He was an attritional batsman in the best northern tradition, ironic for a man born and brought up in Middlesex. Yet his National Service saw him serve locally and a Derbyshire man he became. His was a prized wicket, because while he was still there, Derbyshire could eke out enough runs to win matches. He did that, often.

On the legendary day at Burton-on-Trent in 1958, when 39 wickets fell in a day, the one man to make a score was Derek Morgan, braving repeated blows to the hands, body and head to make forty-odd against Hampshire. Then, as Harold Rhodes tired, he came on to bowl and took the last three wickets. It was typical of the man.

As a bowler, he had a modest run up that gave little hint of the dangers to follow, but he gave sterling support to two generations of opening bowlers. He once said, in typically modest fashion, that he got a lot of wickets because batsmen needed to 'crack on' after being tied down by Les Jackson, Cliff Gladwin, Harold Rhodes and Brian Jackson. Yet the comment denied a talent for putting the ball down on a consistent line and length for season after season. Moving it around enough to make the batsmen think, he could bowl a steady medium-fast, or cut down, when the wicket demanded, and bowl off-cutters, often a fine foil for the genuine spin of Edwin Smith at the other end.

17842 runs and 1126 wickets. We will not see his like again, that's for sure.

As a captain, he was functional, rather than special. Where the best captains make things happen, the ordinary tend to be reactive and Morgan was in the latter category. Having spoken to many of his contemporaries in the course of research for my books, the general feeling was of a skipper under who the game could drift. Where Donald Carr and Guy Willatt made things happen with a canny bowling or fielding change, Morgan was more formulaic and captaincy was not his strongest suit.

Yet as a fielder, he was beyond compare. With Morgan, Carr and Alan Revill in close, batsmen knew that Derbyshire had a trio like Autolycus, snapping up the unconsidered trifles that many might not have deemed chances. While discussions on the merits of the old game against the modern one will always be fascinating, there is no modern player better than those three at holding catches, the hand/eye co-ordination quite extraordinary.

More than once my father recalls a batsman flashing at the ball and his eyes, like those of friends, looking to the boundary, only to see it being tossed in the air by one of them, the ripple of applause becoming loud as spectators realised the magicians had worked their tricks again.

Would he have been a success in the modern game? Every team needs a Derek Morgan, and while never likely to be confused with a Stokes or Botham, like Trevor Bailey he brought balance to his side. He moved with grace and speed in his younger days and had a fine cricket brain. As I wrote yesterday, worse players have played for England and, in another era, opportunity must surely have come his way. And if you were selecting an all-time county eleven, there would be few who omitted him from their side.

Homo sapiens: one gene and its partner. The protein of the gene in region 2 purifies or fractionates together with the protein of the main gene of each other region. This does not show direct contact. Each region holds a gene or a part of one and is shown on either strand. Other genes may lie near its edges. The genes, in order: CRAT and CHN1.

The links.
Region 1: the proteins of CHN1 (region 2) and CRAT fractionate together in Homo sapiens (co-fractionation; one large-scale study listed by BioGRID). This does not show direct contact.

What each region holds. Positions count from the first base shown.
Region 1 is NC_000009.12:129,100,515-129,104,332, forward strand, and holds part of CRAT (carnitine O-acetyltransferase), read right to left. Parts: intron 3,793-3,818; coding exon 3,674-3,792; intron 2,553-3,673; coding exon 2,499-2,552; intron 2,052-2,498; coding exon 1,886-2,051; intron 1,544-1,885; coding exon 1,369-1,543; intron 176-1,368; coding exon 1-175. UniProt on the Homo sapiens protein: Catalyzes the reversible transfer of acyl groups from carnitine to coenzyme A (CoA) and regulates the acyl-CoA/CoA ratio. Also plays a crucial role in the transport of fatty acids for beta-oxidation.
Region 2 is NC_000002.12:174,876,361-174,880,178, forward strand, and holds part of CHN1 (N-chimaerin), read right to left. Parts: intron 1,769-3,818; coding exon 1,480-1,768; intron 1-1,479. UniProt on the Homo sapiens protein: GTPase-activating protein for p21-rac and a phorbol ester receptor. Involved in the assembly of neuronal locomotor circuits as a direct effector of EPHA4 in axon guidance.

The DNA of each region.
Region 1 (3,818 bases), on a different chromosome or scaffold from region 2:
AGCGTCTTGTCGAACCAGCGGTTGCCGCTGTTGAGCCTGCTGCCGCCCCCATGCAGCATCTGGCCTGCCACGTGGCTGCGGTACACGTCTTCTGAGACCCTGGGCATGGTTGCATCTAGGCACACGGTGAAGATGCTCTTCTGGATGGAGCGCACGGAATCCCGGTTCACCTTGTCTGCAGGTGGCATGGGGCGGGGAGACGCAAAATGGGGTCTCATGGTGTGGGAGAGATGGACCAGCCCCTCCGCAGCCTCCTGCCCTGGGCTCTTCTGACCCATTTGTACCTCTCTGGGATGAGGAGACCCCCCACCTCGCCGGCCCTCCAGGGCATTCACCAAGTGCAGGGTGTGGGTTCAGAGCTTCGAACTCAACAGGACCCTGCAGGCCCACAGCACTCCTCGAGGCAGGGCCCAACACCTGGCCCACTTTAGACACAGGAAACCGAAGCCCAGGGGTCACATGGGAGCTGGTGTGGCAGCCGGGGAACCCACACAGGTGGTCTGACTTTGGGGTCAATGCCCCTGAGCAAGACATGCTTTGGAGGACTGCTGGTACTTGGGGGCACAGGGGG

An all-round sportsman who played hockey, rugby and football to a good standard, I would have loved to interview him for my most recent book, but his ill-health legislated against it. Yet I saw him, and for that I am thankful.

His passing leaves only one man, Edwin Smith, still with us from those who have over a thousand wickets for the county.

Rest in Peace, Derek Morgan.

You served your county well.

Monday, 6 November 2017

Derek Morgan

I am sad today to hear of the passing of Derek Morgan, one of Derbyshire's greatest players.

Many who were his inferior have worn England colours and plenty of good judges felt he would have been an international player, bar for the presence of Trevor Bailey in the national side in the 1950s.

I will pen a more appropriate tribute when time allows, but wanted to acknowledge the passing of one of the county's finest-ever players at the earliest opportunity.

Rest in peace, Derek.

Wednesday, 1 November 2017

Barnett interview 'reveals' 2018 teasers

There was an interesting interview with Kim Barnett on the club site yesterday, which gave a few teasers for the plans for 2018.

To be fair, we already knew that a seam bowler who could bat would be the target for the early months, and you can place your bets and name your possibilities for that one. I have already suggested that Jason Holder would be a good fit and another who might be considered is South African Wayne Parnell. He would offer a different angle, but he usually gets a lucrative IPL gig and I would think that the confirmation of the role will not come until the IPL draft has been completed.

It would appear that Imran Tahir is in line to return for the T20, but only wants to play in that format, so the search for the overseas player in the second half of the summer will be ongoing too. That is, I suppose, unless we can find someone who is happy to play the T20 and then stay on, which may or may not be possible.